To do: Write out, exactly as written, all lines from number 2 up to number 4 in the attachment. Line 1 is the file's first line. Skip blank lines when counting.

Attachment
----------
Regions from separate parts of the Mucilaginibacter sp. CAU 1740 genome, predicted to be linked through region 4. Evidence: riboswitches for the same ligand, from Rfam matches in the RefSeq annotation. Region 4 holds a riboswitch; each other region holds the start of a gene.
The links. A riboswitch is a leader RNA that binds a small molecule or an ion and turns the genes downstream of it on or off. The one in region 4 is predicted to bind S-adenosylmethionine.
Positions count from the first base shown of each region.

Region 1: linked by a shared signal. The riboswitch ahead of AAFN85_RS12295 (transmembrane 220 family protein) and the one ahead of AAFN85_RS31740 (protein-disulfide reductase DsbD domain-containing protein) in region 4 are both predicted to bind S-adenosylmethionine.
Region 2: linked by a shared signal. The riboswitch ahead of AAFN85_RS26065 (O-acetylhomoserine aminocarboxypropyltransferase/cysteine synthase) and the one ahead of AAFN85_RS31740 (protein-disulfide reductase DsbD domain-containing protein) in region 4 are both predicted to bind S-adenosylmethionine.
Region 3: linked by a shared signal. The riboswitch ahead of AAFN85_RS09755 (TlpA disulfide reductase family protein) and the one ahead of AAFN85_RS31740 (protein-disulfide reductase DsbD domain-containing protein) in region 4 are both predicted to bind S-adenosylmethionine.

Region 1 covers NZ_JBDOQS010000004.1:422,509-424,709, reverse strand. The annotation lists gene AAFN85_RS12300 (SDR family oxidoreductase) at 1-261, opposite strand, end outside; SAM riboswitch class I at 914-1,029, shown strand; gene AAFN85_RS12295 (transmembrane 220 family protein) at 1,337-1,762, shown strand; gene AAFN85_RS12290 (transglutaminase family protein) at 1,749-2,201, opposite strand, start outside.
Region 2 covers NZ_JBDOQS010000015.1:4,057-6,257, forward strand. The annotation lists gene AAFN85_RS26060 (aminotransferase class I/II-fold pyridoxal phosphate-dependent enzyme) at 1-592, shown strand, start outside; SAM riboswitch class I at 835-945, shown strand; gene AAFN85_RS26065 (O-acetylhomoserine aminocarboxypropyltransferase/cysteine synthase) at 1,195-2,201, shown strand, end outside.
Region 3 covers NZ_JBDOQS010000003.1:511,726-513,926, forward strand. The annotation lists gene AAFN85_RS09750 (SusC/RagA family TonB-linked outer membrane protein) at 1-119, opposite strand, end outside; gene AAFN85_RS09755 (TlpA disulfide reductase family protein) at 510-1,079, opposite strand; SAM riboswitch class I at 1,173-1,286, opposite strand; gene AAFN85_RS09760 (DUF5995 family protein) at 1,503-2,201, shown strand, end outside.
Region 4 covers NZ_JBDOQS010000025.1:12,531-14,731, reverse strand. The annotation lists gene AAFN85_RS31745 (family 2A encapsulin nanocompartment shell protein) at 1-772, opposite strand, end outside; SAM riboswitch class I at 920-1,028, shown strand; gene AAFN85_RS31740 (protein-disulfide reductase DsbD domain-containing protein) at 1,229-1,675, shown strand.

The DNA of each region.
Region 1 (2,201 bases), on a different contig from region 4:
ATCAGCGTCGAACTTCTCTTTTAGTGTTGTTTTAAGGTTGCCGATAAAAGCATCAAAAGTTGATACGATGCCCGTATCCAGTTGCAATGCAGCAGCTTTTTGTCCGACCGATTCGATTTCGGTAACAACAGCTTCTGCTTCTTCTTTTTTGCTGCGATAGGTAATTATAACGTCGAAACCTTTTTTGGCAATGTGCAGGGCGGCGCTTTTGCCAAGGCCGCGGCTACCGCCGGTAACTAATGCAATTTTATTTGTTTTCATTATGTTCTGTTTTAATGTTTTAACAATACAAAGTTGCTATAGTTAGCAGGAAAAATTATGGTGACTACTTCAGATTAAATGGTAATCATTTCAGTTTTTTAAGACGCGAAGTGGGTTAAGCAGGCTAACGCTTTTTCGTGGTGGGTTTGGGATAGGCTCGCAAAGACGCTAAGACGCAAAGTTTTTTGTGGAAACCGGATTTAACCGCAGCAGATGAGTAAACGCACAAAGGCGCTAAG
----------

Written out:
The links. A riboswitch is a leader RNA that binds a small molecule or an ion and turns the genes downstream of it on or off. The one in region 4 is predicted to bind S-adenosylmethionine.
Positions count from the first base shown of each region.

Region 1: linked by a shared signal. The riboswitch ahead of AAFN85_RS12295 (transmembrane 220 family protein) and the one ahead of AAFN85_RS31740 (protein-disulfide reductase DsbD domain-containing protein) in region 4 are both predicted to bind S-adenosylmethionine.